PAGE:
A look at the way PSU Banks are moving may give an indication that the worst is over for these banks. In the last one month alone, the NSE PSU Bank index has jumped by 18.85% while the NSE Private Bank index has moved only 5.61% and the broad Nifty has gained only 5.28%.
But according to experts, PSU banks have a lot of catching up to do with the private sector cousins, and the rough phase is perhaps not over yet.
First is the continued issue of toxic assets which the PSU banks have been carrying for the last few years. Though a major portion of these assets has been declared and taken off the books, there is still enough pending to impact profitability.
In a report on banking sector, India Ratings and Research (Ind-Ra) expects ageing of non-performing assets to keep credit costs for PSBs at elevated levels of 170-180 basis points in FY17 (280 bps in FY16) which in turn will result in losses for some PSU banks in FY17.
Numbers for the current quarter too are expected to be subdued. Kotak Securities in a result preview has said that the sector continues to face an environment of slow growth. Banks are expected to report 40% YoY decline in earnings on the back of weak revenue growth of 7% YoY and provisions rising by 70% YoY. Kotak expects private banks to report a decline of 7% and public banks 80% YoY.
Markets have perhaps discounted the quarterly numbers and also the year end numbers but what about growth. India Ratings report says that credit growth from PSU banks will be the lowest in the last two decades. The reason for this is not only the quality of assets which is preventing banks to lend but also lack of capital.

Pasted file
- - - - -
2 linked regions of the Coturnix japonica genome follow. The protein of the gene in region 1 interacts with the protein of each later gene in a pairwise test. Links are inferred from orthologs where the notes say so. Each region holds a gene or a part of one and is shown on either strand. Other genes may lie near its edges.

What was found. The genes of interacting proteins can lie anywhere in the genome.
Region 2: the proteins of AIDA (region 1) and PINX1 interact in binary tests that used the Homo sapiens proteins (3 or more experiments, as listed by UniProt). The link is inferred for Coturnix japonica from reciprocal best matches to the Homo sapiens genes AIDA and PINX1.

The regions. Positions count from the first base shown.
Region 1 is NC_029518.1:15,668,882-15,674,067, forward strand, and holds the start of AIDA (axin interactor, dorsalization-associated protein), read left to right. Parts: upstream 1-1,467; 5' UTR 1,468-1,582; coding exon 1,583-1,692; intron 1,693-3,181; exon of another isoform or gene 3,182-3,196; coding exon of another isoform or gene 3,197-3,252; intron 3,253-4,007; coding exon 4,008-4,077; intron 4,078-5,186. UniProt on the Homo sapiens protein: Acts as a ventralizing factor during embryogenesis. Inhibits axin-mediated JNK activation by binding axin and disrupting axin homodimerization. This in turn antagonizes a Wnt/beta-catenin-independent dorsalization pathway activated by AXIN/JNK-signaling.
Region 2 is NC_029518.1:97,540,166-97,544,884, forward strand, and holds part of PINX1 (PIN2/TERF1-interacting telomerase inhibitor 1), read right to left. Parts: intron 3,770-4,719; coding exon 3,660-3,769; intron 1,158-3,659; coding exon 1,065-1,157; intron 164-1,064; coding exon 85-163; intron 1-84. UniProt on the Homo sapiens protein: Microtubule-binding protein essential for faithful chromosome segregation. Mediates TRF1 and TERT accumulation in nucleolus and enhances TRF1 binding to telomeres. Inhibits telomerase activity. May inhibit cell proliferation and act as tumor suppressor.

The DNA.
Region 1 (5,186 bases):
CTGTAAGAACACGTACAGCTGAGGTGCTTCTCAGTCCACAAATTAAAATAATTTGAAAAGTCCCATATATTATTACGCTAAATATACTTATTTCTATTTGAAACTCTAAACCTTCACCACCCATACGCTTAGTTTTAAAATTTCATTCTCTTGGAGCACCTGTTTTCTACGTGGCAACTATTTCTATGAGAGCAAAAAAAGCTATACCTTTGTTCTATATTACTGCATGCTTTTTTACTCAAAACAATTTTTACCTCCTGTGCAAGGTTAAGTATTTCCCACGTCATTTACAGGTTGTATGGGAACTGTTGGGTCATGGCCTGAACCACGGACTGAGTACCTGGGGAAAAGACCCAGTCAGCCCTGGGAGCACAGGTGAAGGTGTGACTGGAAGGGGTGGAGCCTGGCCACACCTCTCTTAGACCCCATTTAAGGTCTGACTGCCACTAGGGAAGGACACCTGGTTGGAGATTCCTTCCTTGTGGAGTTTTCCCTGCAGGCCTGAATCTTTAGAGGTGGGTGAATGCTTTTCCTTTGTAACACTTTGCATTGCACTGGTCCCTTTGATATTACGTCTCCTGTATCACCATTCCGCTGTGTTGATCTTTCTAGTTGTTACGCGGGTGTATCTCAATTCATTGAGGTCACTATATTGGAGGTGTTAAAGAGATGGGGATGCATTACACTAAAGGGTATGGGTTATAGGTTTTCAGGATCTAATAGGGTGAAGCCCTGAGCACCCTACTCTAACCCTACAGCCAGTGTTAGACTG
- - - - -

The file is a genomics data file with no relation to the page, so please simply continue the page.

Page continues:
Ind-Ra points out that limited availability of growth capital for public sector banks (PSBs) could pull down their loan growth trajectories to a CAGR of 9% over FY16-FY19. This is the bare minimum growth needed to generate sufficient spreads that can absorb operating and credit costs over this period. Even to achieve this bare minimum growth, Ind-Ra estimates the average Tier-1 capital needed during FY17-FY19 to be around 22% of FYE16 common Tier I equity (36% for mid-sized PSBs). This estimate is over and above the capital committed under Indradhanush programme.
Macquarie in its recent visit with banks also points out the lack of growth opportunities for banks. Every bank we met talked about retail, led by mortgages and auto loans, as the key growth driver, says the Macquarie report. The space seems to be getting crowded with PSU banks also concentrating their efforts to milk their retail clients.
What then is the market factoring that analysts are missing out as far as PSU banks are concerned?
One reason, as mentioned earlier is a bridging of the valuation gap between public and private banks, now that most of the toxic assets issues are out in the open and being addressed. Bulk of Rs 25,000 crore of recapitalisation of PSU banks is expected to be completed this week
. Finance ministry has made it clear that they will be willing to increase allocation for capitalisation if it is needed.
Second is a possibility that government will increase its allocation for capitalisation which will help infuse. And finally is the opportunity of being part of a larger, healthier bank which will be formed post-merger of the smaller ones as envisaged by the government.
Government’s intention of supporting the PSU banks is clear. This is what is probably keeping interest in PSU banks alive. As has been seen in the case of sugar and steel sector, if government decides to support a sector, its revival, though temporary is assured.